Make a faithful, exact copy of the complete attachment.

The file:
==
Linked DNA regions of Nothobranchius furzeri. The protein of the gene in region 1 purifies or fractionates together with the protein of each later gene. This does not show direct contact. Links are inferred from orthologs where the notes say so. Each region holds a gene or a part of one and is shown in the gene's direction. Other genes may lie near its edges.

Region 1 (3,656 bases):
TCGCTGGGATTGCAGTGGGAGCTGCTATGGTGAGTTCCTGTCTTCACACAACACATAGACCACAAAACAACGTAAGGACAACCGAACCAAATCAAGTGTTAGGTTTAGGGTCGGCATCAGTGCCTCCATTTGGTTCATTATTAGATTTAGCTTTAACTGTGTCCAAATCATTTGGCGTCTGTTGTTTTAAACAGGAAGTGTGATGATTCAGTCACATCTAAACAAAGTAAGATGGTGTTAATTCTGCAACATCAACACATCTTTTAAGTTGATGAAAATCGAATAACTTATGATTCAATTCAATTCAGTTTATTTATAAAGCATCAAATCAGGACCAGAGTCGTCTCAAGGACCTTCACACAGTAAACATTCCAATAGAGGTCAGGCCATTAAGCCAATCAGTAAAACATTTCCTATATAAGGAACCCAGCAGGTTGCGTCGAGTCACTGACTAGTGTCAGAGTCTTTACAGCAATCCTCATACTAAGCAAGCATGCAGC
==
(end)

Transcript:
Linked DNA regions of Nothobranchius furzeri. The protein of the gene in region 1 purifies or fractionates together with the protein of each later gene. This does not show direct contact. Links are inferred from orthologs where the notes say so. Each region holds a gene or a part of one and is shown in the gene's direction. Other genes may lie near its edges.

Region 1 (3,656 bases):
TCGCTGGGATTGCAGTGGGAGCTGCTATGGTGAGTTCCTGTCTTCACACAACACATAGACCACAAAACAACGTAAGGACAACCGAACCAAATCAAGTGTTAGGTTTAGGGTCGGCATCAGTGCCTCCATTTGGTTCATTATTAGATTTAGCTTTAACTGTGTCCAAATCATTTGGCGTCTGTTGTTTTAAACAGGAAGTGTGATGATTCAGTCACATCTAAACAAAGTAAGATGGTGTTAATTCTGCAACATCAACACATCTTTTAAGTTGATGAAAATCGAATAACTTATGATTCAATTCAATTCAGTTTATTTATAAAGCATCAAATCAGGACCAGAGTCGTCTCAAGGACCTTCACACAGTAAACATTCCAATAGAGGTCAGGCCATTAAGCCAATCAGTAAAACATTTCCTATATAAGGAACCCAGCAGGTTGCGTCGAGTCACTGACTAGTGTCAGAGTCTTTACAGCAATCCTCATACTAAGCAAGCATGCAGC